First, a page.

2019 marks a new year. And with each new year, it’s time for new resolutions. It’s a promise to be better, to fix the mistakes of yesterday.
Every year I adopt some sort of resolutions - some years more specific than others, but every year some sort of goal nonetheless. Most years I’m successful in at least some. Although quite generic and cheesy, I find that the end of a year is a good natural inflection point to reflect on the highs and lows of the past year, and to think of the future.
A common criticism I see is that improvements and goals could be made anytime. But sometimes, the result is more important than the why.
Here are my resolutions for 2019:
- Fail more.
- Be kinder.
- Live healthier.
These three resolutions have all been life goals that I feel I haven’t pursued enough, or philosophies that I don’t live by enough. Whether in terms of experiences/memories, attitudes towards others, positivity, and long-term happiness, I picked these because I believe that these are three of the key areas I need to improve on.
I say I treasure new experiences, but I find that often let my fears get in the way of actually pursuing them. Sometimes it’s just the struggle of organizing and planning, finding both an itinerary and the time to do something, like travel. Other times it’s overthinking and worrying about the potential negative consequences, usually failure.
I’d like to open up more, and be more vulnerable. To say what’s on my mind, even if it’s not the best, safest, or perfect thing to say. I expect
I’ve had one Ulysses challenge about this - to spend a year trying things that are scary, reckless & risky. Better now than never. This is a promise to chase the daring and risky, to do the uncertain and embarrassing. In the name of memories.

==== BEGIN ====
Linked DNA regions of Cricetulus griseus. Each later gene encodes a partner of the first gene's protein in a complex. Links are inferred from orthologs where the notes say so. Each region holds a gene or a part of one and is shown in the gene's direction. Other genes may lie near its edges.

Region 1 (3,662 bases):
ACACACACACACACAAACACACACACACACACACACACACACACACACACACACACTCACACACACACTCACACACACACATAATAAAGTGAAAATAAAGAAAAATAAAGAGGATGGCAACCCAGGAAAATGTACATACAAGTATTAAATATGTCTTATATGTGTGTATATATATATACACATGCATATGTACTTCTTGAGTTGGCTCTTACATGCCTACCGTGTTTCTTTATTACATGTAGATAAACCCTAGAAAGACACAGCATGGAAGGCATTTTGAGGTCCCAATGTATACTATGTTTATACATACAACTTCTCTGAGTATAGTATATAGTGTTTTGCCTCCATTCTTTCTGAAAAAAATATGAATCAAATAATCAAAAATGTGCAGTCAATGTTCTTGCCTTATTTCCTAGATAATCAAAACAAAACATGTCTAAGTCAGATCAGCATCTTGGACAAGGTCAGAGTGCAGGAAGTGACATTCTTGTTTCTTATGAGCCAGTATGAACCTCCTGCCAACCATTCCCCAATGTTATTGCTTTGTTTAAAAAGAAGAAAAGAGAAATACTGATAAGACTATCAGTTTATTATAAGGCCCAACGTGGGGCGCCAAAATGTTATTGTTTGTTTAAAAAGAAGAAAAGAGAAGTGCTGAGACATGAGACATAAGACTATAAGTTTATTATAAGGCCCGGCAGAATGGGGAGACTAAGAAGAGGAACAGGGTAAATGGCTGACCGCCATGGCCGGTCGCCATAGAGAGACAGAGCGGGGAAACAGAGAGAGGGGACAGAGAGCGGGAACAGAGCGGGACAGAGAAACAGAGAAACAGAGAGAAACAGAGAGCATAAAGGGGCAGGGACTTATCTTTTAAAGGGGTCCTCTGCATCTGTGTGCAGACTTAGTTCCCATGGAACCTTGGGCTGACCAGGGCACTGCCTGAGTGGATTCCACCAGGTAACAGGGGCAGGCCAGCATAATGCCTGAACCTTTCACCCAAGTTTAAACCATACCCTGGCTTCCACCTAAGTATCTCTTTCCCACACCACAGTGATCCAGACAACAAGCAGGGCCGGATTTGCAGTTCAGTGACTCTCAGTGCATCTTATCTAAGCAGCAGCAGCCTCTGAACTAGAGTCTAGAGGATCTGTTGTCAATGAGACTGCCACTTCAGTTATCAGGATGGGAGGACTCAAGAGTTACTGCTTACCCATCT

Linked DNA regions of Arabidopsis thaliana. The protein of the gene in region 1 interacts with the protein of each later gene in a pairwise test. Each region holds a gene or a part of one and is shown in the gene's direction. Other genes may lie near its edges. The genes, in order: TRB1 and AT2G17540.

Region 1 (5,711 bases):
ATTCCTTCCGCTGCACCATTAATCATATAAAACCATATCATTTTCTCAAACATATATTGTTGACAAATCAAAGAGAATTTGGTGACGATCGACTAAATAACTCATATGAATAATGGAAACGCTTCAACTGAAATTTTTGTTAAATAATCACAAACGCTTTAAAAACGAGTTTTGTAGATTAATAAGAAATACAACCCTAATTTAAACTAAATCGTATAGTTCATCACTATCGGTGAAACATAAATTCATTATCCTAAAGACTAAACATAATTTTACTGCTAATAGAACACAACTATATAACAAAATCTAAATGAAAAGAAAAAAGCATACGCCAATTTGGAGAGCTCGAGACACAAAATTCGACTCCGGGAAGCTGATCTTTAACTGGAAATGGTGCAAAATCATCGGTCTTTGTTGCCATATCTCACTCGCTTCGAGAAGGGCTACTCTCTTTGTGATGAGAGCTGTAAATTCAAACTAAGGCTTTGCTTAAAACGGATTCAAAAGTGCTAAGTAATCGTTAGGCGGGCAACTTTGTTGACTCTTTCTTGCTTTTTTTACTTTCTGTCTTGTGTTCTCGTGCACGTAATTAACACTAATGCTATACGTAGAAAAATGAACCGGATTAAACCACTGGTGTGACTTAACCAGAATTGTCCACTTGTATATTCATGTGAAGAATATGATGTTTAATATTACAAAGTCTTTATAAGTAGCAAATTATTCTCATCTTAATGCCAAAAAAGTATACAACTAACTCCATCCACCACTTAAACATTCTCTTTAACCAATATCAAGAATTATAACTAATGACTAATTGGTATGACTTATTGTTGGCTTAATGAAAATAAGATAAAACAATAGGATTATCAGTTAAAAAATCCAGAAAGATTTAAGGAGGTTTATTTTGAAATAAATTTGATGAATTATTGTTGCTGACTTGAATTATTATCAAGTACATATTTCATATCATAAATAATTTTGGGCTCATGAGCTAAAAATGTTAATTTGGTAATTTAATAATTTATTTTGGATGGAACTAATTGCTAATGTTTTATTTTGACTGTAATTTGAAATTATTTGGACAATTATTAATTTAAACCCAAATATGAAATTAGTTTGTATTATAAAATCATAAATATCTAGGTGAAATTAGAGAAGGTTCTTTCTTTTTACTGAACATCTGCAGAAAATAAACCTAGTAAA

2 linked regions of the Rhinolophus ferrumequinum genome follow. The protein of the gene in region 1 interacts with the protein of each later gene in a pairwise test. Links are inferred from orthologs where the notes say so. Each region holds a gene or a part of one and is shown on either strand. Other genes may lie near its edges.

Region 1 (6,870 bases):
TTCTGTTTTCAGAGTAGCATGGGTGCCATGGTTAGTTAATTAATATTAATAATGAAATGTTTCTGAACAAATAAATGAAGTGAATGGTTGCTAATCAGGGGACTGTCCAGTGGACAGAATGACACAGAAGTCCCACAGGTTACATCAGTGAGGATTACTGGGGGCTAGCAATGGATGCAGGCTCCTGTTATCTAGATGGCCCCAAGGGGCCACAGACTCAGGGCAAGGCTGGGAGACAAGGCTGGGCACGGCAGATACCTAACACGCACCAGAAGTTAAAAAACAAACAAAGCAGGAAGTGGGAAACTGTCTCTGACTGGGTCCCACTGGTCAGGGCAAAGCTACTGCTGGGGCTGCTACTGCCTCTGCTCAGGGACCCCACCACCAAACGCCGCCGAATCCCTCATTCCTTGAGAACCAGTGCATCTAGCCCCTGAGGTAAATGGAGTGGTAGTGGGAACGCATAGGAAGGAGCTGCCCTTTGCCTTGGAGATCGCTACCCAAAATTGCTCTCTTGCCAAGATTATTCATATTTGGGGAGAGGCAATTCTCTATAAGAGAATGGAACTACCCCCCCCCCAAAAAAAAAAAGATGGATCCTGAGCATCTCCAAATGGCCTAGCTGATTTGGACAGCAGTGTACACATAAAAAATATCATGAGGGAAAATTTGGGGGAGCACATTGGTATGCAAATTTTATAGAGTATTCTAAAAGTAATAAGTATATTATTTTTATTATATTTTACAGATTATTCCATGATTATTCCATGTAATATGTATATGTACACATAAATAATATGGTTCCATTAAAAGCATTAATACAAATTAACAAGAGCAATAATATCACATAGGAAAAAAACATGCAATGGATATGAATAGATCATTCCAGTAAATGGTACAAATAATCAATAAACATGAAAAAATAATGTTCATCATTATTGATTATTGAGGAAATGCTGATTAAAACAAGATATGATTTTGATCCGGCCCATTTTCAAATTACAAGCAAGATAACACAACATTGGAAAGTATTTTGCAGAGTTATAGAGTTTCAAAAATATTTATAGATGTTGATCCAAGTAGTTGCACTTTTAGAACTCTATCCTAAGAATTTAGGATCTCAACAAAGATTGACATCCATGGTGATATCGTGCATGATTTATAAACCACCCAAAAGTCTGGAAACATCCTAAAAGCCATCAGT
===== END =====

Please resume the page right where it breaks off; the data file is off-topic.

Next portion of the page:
This is for now - to new experiences and saying yes, to taking initiative and being brave.
Self-care is one of those topics I hadn’t really believed in. One thought was that - being kind to myself was worth sacrificing - if it meant success. Soft words and accepting failures were seen as weak, as beliefs that would destroy the sharp edge of ambition and dreams.
It also means to be more positive and open. I’ve definitely been someone overly critical of both myself and others. Sometimes it’s easier to say harsh, negative words. Other times it’s easy to find problems and weaknesses, and sure I can sugarcoat it with “looking to improvement”, but negative nonetheless.
I think the basis is self-explanatory. Fix my sleep schedule, fix my eating habits, keep hitting the gym. Be a healthier person, all around. It also means taking the time to rest, to make time for myself, and to do things that make me feel fulfilled.
In the short term, it’s just a focus on getting back to the gym regularly, while also being mindful of my diet. In the medium term, it’s getting into meditation and restarting proper journaling/writing. And in the long term - and always, it’s finding meaningful moments with people I care about.
So my resolutions these year are much more nebulous than others (which have been along the lines of “Get 40 on the MCAT” or “Cook every day”). I think in one way, it may make it easier to fail, when either anything (or nothing) would properly fulfill these resolutions. On the other hand, maybe these aren’t so much hard goals but guidelines to live life by. I’ll definitely be thinking of them throughout the year - reflecting on what I’ve done and the choices I’ve made - and refining my smaller goals to realign with what I want. Every three months I’ll likely be reviewing my current actionable goals, just mindful of the long-term trajectory.’
Also, if you’re in Toronto (or will come through at any point), come over for dinner. Drop me a line at [email protected] or just message me!
And hopefully, by the end of the year, I’ll feel that these have be fulfilled. It’s likely that there will be many moments where I forget, but that’s okay. It’s a new year, with a new me.